On Pre-Conference Feedback for SAA
|This is a silly post. But I have a few thoughts that I want to share about one of everyone's favorite annual academic exercises: giving feedback to members of an SAA seminar. More specifically, here are two types of responses that I've been finding both annoying and amusing.|
As everyone knows, essays for SAA typically run from ten to twelve pages. They're short, and they must be short because there are usually ten to twenty of them to read (translating into 100 to 250 pages of academic prose to digest). With papers that length, participants obviously haven't said everything they could say, or probably have to say, about their specific topics.
Therefore, when giving feedback on the papers of fellow seminar members, I try to stay away from comments like "the essay could have done more with Issue X" or "I'm not convinced by your argument." Tense here is everything: SAA essays, and conference papers in general, are always abstracts and brief chronicles of longer projects; they're works-in-progress, not finished products. Obviously every essay could say more about almost anything it contains. So is pointing out that there is more to say about Issue X really necessary?
Likewise, while I may not be convinced by everything in a particular essay, is it necessary to communicate that reaction? Perhaps, but I find these types of comments both more relevant and helpful: "I'm not sure I quite grasp this point, so maybe you could say more about it when the seminar meets"; or, "I found your idea about X interesting and would like to hear more about it when we meet"; or, "I think I see how this might be the case, but I'm not sure I get the connection suggested by the essay." This strategy has the benefit of a) giving us something to talk about for two hours at SAA, and b) giving the author the benefit of the doubt; it assumes she has more to say on a topic; and if she doesn't, it gives her something to think about before the conference.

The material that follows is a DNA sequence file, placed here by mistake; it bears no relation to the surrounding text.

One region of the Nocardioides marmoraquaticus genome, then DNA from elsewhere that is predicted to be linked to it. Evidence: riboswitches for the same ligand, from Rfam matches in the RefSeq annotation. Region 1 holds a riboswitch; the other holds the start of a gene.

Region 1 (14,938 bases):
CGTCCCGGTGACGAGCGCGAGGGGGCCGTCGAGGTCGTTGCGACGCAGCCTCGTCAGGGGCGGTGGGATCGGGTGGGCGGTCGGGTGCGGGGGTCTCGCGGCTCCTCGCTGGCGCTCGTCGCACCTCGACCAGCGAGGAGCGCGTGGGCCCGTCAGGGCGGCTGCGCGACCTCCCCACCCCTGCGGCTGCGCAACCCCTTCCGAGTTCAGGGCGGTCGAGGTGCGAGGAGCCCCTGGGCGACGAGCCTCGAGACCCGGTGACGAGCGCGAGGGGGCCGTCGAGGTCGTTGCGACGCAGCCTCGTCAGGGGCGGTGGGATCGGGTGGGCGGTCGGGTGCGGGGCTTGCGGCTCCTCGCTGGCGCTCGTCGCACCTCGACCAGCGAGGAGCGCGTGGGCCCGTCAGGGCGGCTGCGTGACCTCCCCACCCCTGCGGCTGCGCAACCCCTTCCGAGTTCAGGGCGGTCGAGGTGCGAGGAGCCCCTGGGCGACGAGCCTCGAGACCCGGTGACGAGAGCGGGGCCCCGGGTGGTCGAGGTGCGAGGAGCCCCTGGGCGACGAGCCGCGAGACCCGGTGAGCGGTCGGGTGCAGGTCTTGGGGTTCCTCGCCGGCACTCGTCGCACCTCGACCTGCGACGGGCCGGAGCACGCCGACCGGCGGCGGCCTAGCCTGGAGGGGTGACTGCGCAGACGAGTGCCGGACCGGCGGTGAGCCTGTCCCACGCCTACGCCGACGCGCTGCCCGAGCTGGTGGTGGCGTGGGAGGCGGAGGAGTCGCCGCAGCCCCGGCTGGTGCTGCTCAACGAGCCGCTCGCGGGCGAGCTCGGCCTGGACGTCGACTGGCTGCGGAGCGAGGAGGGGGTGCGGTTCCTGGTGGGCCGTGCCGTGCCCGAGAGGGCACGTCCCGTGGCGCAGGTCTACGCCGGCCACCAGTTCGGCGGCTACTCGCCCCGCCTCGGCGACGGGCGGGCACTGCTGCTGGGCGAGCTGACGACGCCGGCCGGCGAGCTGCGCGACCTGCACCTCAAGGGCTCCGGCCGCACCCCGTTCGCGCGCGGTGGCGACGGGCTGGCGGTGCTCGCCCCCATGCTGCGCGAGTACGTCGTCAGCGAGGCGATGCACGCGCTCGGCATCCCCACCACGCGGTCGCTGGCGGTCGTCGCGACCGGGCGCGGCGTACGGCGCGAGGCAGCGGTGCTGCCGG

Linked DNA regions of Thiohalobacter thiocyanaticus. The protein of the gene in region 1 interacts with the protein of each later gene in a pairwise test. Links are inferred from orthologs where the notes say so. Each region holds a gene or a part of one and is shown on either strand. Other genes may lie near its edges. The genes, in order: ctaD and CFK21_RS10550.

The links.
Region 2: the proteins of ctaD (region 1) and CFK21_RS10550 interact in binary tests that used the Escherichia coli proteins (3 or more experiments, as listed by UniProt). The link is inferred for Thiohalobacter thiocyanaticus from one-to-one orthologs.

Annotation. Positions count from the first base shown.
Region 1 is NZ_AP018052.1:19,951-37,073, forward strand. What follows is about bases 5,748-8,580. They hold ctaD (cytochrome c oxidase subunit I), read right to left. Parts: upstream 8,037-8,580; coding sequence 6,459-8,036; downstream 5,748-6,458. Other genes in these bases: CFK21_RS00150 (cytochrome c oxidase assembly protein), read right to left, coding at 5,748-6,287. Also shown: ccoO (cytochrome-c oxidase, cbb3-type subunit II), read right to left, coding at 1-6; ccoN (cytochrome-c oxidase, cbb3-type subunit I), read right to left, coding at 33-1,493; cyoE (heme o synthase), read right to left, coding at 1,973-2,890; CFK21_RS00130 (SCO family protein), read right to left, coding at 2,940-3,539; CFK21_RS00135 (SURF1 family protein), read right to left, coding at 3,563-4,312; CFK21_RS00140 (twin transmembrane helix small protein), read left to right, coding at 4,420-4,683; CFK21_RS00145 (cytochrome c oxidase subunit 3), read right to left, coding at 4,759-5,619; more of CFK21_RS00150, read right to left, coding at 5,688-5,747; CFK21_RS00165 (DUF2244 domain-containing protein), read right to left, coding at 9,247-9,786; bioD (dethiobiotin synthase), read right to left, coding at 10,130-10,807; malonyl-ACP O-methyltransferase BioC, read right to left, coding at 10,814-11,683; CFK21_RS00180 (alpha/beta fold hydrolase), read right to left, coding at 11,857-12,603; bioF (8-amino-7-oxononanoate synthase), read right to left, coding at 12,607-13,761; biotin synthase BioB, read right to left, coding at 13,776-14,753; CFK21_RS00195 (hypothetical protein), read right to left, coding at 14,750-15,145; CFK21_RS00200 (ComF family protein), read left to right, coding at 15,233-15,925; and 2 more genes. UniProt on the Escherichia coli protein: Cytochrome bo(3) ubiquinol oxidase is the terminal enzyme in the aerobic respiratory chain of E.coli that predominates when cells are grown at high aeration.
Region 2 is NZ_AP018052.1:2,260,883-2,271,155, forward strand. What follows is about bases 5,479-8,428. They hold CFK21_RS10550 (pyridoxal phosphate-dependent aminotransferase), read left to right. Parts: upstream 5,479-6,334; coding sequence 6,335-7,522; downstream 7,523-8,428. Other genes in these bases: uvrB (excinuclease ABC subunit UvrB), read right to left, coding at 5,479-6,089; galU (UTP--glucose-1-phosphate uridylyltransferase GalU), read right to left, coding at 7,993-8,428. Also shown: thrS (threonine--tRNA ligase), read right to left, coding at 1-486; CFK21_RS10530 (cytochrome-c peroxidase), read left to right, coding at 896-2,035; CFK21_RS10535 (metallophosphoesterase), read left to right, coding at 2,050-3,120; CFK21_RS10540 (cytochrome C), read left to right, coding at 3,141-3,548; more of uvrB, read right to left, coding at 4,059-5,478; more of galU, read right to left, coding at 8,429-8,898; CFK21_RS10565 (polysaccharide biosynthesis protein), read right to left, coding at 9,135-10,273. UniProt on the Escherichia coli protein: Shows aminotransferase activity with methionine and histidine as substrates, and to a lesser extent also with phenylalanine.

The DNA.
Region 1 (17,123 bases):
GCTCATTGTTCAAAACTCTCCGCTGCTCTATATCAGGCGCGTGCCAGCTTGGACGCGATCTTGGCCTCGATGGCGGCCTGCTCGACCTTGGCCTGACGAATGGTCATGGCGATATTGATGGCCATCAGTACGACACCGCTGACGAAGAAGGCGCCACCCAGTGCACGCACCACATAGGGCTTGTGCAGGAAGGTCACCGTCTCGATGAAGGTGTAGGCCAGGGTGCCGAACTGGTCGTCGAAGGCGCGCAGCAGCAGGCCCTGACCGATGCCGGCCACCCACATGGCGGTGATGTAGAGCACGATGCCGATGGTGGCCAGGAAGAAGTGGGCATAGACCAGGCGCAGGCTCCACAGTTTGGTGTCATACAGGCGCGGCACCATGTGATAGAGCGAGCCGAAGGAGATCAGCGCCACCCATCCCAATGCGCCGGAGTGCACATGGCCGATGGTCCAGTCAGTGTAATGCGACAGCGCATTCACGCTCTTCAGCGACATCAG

And if there's some crucial part of the essay that I find particularly doubtful, I'll simply ask a few specific questions about that topic, thereby giving the author a chance to think about the issue I've raised and then to explain why I'm wrong (and lord knows I'm happy to give people that opportunity) or perhaps how she might change her argument.
The other type of feedback I find more amusing than annoying, and it's a move that senior scholars are especially prone to making. It goes something like this: "I wrote an essay on this poem twenty years ago. Why haven't you discussed the same issues in the poem as I did?" Or, better yet: "People used to talk about Issue Y in this play, but you aren't. Why not? Shouldn't you be?" While these types of comments are kind of lazy (I can't think of anything to ask, so I'll respond with a question about what's not in the essay), there are actually glimmers of an interesting discussion that could be had about shifts in critical interests. But instead of opting for the passive-agressive "you're not talking about what I did and you really should be," I think it's more productive and generous to frame it like this: "People used to talk about Y; now people are talking about Z; how do you think these two topics are related? Are they in fact related?" This move at least gives people a chance to think about the critical history of, say, a Shakespeare play and how their arguments fit into that history (and it avoids creating the sad impression that the field has passed by Prof. Sad Senior Scholar).
Blah, blah, blah. I realize all this is elementary and unnecessary. But having read through a bunch of essays and a bunch of questions about those essays, I've been feeling a bit frustrated by repeatedly encountering comments that I find unhelpful and, at times, unnecessarily snarky. Or maybe I'm just being excessively cranky in my old age.